The scaldeens

Leaving aside poetry & Irish matters for the moment:  we had an interesting event recently.   A mother cardinal decided to build a nest and start her family in a shrub just outside our kitchen window.

Was this a good decision on her part?  She and her mate were upset about the big creatures who kept opening and closing the blinds– staring at her! — and rudely going in and out the front door, making her very nervous (we almost begged her pardon each time).  But she persisted.  Eggs were laid, and the babies hatched!  Then both parents were kept very busy indeed feeding the hungry little mouths.

And one morning Lynn got me up to tell me that one little fellow had fallen out of the nest, prompting much fluttering and chipping from the distressed parents.  Or maybe he’d just jumped out? for when I managed to scoop him up and put him back, he was soon out again:


We think there were three hatchlings, and soon all three were out and hopping around, giving the parents  fits.  We agonized with them– for one thing, a number of our neighbors have outdoor cats; and we shooed away many a stalking cat found roaming about like the Devil in  St. Peter’s epistle, going about  “like a roaring lion, seeking whom he may devour”.  In the cat’s case mewing, not roaring, and seeking to devour baby birds and suchlike…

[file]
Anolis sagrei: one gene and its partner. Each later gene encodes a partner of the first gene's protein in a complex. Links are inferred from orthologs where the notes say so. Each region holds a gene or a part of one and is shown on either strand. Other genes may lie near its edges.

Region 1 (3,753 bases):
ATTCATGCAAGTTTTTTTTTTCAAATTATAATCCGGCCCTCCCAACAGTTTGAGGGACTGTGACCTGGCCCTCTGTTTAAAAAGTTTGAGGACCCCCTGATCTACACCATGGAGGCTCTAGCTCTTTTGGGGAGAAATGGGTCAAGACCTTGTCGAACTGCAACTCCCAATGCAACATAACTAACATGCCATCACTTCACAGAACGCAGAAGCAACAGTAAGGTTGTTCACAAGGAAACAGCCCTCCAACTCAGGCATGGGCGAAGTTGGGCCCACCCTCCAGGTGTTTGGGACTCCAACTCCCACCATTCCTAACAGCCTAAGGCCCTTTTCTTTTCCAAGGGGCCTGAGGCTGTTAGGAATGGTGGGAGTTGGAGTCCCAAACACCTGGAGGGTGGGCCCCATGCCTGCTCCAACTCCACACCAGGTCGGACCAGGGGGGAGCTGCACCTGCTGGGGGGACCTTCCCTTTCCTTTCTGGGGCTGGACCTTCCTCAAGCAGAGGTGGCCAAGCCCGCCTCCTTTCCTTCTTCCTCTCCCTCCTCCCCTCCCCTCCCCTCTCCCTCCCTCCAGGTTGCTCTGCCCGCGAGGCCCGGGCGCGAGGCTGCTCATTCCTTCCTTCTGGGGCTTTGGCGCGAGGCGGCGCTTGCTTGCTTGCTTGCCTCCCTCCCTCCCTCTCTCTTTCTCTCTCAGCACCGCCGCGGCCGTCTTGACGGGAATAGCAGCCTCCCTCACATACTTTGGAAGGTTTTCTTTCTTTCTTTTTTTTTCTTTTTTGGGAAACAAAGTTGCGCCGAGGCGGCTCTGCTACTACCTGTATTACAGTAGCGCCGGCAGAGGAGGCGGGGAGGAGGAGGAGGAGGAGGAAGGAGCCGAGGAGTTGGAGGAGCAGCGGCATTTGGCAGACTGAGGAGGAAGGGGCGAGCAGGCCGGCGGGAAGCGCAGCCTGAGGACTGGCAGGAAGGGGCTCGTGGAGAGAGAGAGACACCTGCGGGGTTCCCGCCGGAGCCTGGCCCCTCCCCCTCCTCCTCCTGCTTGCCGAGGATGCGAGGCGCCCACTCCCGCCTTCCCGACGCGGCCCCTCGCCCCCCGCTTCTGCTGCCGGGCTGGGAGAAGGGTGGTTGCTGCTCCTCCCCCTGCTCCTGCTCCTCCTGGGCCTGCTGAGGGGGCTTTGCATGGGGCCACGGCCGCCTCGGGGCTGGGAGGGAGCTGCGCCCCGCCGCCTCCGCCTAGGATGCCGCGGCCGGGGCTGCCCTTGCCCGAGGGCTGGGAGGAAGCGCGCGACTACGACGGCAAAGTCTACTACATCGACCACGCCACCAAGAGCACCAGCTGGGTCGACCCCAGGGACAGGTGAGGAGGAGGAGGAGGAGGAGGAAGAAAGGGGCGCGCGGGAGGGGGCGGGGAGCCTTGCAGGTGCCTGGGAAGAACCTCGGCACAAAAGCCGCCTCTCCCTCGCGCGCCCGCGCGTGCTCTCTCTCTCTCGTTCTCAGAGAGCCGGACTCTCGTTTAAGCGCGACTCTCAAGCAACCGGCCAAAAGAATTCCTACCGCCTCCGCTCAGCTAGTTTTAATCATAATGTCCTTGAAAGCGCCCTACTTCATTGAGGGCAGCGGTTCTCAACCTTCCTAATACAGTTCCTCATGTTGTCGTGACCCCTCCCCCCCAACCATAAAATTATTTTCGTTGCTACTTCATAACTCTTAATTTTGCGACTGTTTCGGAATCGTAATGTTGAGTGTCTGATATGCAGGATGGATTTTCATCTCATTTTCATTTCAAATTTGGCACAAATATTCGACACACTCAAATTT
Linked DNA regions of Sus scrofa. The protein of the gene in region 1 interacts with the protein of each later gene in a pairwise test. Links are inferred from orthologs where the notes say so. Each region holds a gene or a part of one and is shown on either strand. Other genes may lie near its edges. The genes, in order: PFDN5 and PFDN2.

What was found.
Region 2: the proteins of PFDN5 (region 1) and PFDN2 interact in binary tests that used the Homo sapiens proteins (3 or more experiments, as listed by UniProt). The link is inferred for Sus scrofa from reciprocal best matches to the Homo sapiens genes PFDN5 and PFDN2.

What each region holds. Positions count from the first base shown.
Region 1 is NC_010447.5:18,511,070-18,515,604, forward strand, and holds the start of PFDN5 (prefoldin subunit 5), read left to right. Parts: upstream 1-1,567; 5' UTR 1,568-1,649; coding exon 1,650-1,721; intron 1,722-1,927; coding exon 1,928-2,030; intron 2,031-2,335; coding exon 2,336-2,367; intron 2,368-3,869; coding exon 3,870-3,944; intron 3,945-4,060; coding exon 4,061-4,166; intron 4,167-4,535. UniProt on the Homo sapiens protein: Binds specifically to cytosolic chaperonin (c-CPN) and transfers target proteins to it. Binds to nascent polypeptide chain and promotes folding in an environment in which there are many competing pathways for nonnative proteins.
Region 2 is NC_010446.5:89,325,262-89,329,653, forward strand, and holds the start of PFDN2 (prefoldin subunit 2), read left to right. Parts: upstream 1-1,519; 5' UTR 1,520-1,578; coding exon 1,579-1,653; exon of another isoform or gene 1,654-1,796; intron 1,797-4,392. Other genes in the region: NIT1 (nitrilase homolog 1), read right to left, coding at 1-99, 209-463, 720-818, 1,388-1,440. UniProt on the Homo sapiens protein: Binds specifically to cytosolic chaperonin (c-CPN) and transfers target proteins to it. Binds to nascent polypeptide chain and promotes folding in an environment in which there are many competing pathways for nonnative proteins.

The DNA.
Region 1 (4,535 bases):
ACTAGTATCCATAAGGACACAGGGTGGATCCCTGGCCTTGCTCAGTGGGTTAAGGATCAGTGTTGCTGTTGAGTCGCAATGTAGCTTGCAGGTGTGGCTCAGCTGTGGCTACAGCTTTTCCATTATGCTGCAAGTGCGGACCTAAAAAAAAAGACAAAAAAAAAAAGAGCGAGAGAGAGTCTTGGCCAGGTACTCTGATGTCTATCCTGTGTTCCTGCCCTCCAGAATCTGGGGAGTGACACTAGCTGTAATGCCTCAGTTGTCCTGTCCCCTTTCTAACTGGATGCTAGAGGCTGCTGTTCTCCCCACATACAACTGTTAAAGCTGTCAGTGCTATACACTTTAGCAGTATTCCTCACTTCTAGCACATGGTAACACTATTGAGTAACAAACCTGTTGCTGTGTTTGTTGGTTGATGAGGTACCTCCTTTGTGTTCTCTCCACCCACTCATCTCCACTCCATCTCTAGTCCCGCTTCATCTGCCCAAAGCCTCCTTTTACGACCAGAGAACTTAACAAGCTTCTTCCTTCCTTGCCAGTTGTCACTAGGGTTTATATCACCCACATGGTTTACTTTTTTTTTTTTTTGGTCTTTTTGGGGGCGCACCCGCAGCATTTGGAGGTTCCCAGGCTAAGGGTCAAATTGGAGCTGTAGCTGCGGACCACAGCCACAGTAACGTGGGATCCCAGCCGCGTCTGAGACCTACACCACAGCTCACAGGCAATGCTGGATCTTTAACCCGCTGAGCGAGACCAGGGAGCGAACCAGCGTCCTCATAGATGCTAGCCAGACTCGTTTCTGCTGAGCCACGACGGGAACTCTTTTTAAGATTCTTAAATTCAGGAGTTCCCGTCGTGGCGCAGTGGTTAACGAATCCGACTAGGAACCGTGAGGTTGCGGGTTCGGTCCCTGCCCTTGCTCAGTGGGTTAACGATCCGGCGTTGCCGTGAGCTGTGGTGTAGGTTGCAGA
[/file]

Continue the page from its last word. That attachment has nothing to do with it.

Here’s the father in the shrub, looking for his offsprings:


I’m sorry to say that, as far as we could see, none of the fledglings were to be found anywhere in the vicinity the next day.  But I hope at least one survived.  We’ve had quite a few cardinals in our back yard, and most years we see youngsters who have made it, fluffing up their feathers and fluttering their little wings, chirping to their harassed parents:  “feed me, feed me!”  Until, presumably, the parents finally tell them “you’re on your own now.”

When I was a small boy in the Irish countryside we were always looking for nests of birds, to see the “scaldeens” as we called them.  Our elders told us that if you touched the nest or eggs or babies the parents would abandon the nest– which isn’t usually true, but probably helped keep us from harassing the poor birds and making it happen.

I don’t know the origin of the term “scaldeen”– was it a purely County Leitrim term?  In the Old Norse language “The skald was a member of a group of poets” (thank you, Wikipedia).  And of course the Vikings left their mark on Ireland some centuries befor the English.  Perhaps the Irish added the diminutive  and made it scaildín (scaldeen) to denote a little singer?  I’ll have to consult others in the Irish diaspora on this weighty matter.


5 Responses to “The scaldeens”

  1. Ed Schmahl Says:

    A couple of times Beth and I have had birds nesting on our front porch, both here in Boulder and in Bowie, MD. In Bowie, the nests were located about 15 ft from our front door in a hanging plant about 6′ above the ground. The poor parents were scared out of their wits every time we opened the door and never managed to lay eggs.

    When a similar nesting happened thse spring on our Boulder front porch, the nest (again in a hanging plant) was only 3 feet from the door, and the birds abandoned their nest for better quarters at our first appearance.